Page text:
8. Small, Ken; Rogerson, Mark (1988). The Forgotten Dead – Why 946 American Servicemen Died off the Coast of Devon in 1944 – and the Man who Discovered their True Story. London: Bloomsbury. ISBN 0-7475-0309-5.
  9. Fenton, Ben (26 April 2004). "The disaster that could have scuppered Overlord". The Daily Telegraph. London.
  10. Savill, Richard (26 April 2004). "Last of torpedo survivors remembers brave buddies". The Daily Telegraph.
  11. Wasley, Gerald (1994). Devon at War, 1939–1945. Tiverton: Devon Books. p. 157. ISBN 0-86114-885-1.
  12. 12.0 12.1 "Year by Year 1944" – History Channel International
  13. Kaiser, Don (2011). "K-Ships Across the Atlantic" (PDF). Naval Aviation News. 93 (2). Retrieved 2011-09-23.
  14. "Blimp Squadron 14". Retrieved 2011-09-23.
  15. Asperger, H. (1991) [1944]. "'Autistic psychopathy' in childhood". In Frith, Uta (ed.). Autism and Asperger Syndrome. Cambridge University Press. pp. 37–92. ISBN 0-521-38448-6.
  16. Asperger, Hans (3 June 1944). "Die "Autistischen Psychopathen" im Kindesalter". Archiv für Psychiatrie und Nervenkrankheiten. 117 (1): 76–136. doi:10.1007/BF01837709. Retrieved 18 August 2014.
  17. Foot, M. R. D. (1999). SOE: An Outline History of the Special Operations Executive 1940–46. London: Pimlico. p. 143. ISBN 0-7126-6585-4.
  18. 18.0 18.1 18.2 18.3 Penguin Pocket On This Day. Penguin Reference Library. 2006. ISBN 0-14-102715-0.
  19. "Nikkin Maru - Casualties (日錦丸の被害)" (PDF). All Japan Seamen's Union. Retrieved 2011-11-18.
  20. 56 F. Supp. 716 (N.D. Cal 1944).
  21. Radinger, Will; Schick, Walter (1996). Me 262 (in German). Berlin: Avantic Verlag GmbH. ISBN 3-925505-21-0.
  22. "Education Act, 1944" (PDF). Retrieved 2010-10-21.
  23. Prose, Francine (2014-08-01). "Anne Frank's final entry". CNN. Retrieved 2014-08-01. On Friday, August 4, 1944... a car pulled up in front of a spice warehouse at 263 Prinsengracht in Amsterdam. Inside the car were an Austrian Gestapo officer and his Dutch subordinates, who, acting on a tip-off (whose source has never been identified), had come to arrest the eight Jews who had been hiding for two years in an attic above the warehouse. The eight prisoners were taken to a deportation camp, from where they were sent to Auschwitz. Only one of them, Otto Frank, would survive.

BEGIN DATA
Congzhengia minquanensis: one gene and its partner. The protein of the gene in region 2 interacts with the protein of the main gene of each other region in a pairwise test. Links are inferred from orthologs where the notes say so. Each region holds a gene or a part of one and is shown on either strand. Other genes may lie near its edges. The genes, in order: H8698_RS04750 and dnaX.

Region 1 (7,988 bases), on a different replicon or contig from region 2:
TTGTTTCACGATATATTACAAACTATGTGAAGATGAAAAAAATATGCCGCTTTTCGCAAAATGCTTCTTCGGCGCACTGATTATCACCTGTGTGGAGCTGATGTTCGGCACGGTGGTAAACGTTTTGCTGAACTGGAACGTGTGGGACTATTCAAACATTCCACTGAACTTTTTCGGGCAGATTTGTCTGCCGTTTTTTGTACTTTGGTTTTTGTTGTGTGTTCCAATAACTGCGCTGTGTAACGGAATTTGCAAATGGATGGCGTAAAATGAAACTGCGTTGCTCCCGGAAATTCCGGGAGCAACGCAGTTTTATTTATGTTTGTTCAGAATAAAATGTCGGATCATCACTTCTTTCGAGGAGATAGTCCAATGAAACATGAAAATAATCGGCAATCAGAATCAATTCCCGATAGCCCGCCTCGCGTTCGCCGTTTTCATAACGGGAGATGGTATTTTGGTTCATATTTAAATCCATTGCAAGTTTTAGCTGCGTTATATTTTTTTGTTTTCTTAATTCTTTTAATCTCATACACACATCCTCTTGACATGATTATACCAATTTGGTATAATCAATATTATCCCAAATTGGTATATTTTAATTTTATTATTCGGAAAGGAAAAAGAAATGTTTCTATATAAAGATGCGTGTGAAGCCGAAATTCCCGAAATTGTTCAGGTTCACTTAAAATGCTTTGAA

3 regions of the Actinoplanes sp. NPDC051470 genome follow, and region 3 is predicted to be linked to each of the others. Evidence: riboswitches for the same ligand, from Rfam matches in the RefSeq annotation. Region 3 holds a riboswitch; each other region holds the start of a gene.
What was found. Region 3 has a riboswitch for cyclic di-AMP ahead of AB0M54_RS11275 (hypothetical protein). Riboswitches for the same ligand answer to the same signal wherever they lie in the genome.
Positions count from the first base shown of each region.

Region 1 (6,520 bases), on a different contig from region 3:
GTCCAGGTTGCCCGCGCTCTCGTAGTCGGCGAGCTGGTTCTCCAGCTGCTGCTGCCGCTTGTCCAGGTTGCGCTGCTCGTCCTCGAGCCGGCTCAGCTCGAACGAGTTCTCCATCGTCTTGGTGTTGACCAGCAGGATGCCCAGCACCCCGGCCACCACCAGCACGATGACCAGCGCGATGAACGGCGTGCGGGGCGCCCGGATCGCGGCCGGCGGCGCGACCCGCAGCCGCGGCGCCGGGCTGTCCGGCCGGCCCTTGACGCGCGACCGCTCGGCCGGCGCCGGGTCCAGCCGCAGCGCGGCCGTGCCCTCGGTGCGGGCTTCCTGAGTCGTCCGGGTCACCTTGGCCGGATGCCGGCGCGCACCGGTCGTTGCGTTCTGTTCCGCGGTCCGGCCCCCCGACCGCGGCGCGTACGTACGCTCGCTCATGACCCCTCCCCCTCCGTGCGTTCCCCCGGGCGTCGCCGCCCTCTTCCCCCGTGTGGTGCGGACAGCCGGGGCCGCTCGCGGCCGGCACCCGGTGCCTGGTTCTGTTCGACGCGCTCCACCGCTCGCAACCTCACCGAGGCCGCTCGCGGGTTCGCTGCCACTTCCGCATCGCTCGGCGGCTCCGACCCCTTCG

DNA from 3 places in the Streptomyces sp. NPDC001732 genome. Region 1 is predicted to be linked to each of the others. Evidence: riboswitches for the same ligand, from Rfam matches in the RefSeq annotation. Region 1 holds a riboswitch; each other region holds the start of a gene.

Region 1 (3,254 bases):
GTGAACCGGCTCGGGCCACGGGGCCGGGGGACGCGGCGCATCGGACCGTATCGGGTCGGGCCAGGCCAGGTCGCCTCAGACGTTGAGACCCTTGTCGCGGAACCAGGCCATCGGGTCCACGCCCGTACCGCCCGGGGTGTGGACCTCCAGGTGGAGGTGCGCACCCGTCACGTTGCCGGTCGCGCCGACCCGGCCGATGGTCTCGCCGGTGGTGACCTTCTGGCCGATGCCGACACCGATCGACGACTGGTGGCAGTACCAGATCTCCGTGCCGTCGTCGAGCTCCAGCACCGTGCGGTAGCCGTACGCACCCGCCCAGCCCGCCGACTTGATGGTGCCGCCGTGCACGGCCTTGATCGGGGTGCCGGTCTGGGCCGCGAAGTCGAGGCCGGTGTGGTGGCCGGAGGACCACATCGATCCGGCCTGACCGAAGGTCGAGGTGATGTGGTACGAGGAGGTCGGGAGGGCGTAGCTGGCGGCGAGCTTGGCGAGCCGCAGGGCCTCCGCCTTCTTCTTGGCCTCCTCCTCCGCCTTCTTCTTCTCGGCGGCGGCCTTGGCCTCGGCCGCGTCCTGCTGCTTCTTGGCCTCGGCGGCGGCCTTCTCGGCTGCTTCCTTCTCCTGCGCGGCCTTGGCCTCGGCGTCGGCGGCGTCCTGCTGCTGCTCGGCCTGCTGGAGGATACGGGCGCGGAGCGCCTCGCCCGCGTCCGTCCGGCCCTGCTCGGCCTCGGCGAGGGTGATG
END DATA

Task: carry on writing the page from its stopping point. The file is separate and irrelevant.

24. Cressman, Robert J. (2000). The Official Chronology of the U.S. Navy in WWII. Annapolis, Maryland: Naval Institute Press. p. 248. ISBN 978-1-55750-149-3.
  25. "Convoy Hi-71 (ヒ71船団)" (PDF). All Japan Seamen's Union. Retrieved 2011-11-17.
  26. van der Kuil, Peter (March 2003). "List of Casualties". The Sinking of the Junyo Maru.
  27. Van der Zee, Henri A. (1982). The Hunger Winter: Occupied Holland 1944–5. London: Norman & Hobhouse. ISBN 978-0-906908-71-6.
  28. Larsen, Henry A. (1967). The Big Ship: an autobiography. Toronto: McClelland and Stewart.
  29. "Across the Northwest Passage: The Larsen Expeditions". University of Calgary. Retrieved 2012-12-17.
  30. "Antwerp, "City of Sudden Death"". Retrieved 2013-04-24.
  31. Gile, Chester A. (February 1963). "The Mount Hood Explosion". Proceedings. United States Naval Institute.
  32. 32.0 32.1 "Convoy Hi-81 (ヒ81船団)" (PDF). All Japan Seamen's Union. Retrieved 2011-11-17.
  33. As Kenneth Branagh is to do over forty years later in his successful remake.
  34. Reed, John (1977). "Largest Wartime Explosions: 21 Maintenance Unit, RAF Fauld, Staffs. November 27, 1944". After the Battle. 18: 35–40. ISSN 0306-154X.
  35. Cressman, Robert J. (2000). The Official Chronology of the U.S. Navy in WWII. Annapolis, Maryland: Naval Institute Press. p. 278. ISBN 978-1-55750-149-3.
  36. "The Sinking of SS Leopoldville". Retrieved 2010-07-04.
  37. Palmer, Alan; Veronica (1992). The Chronology of British History. London: Century Ltd. pp. 392–394. ISBN 0-7126-5616-2.
  38. "Battle of Britain". Retrieved 2016-05-16.
  39. Guggisberg, Charles Albert Walter (1961). Simba: the life of the lion. Cape Town: Howard Timmins.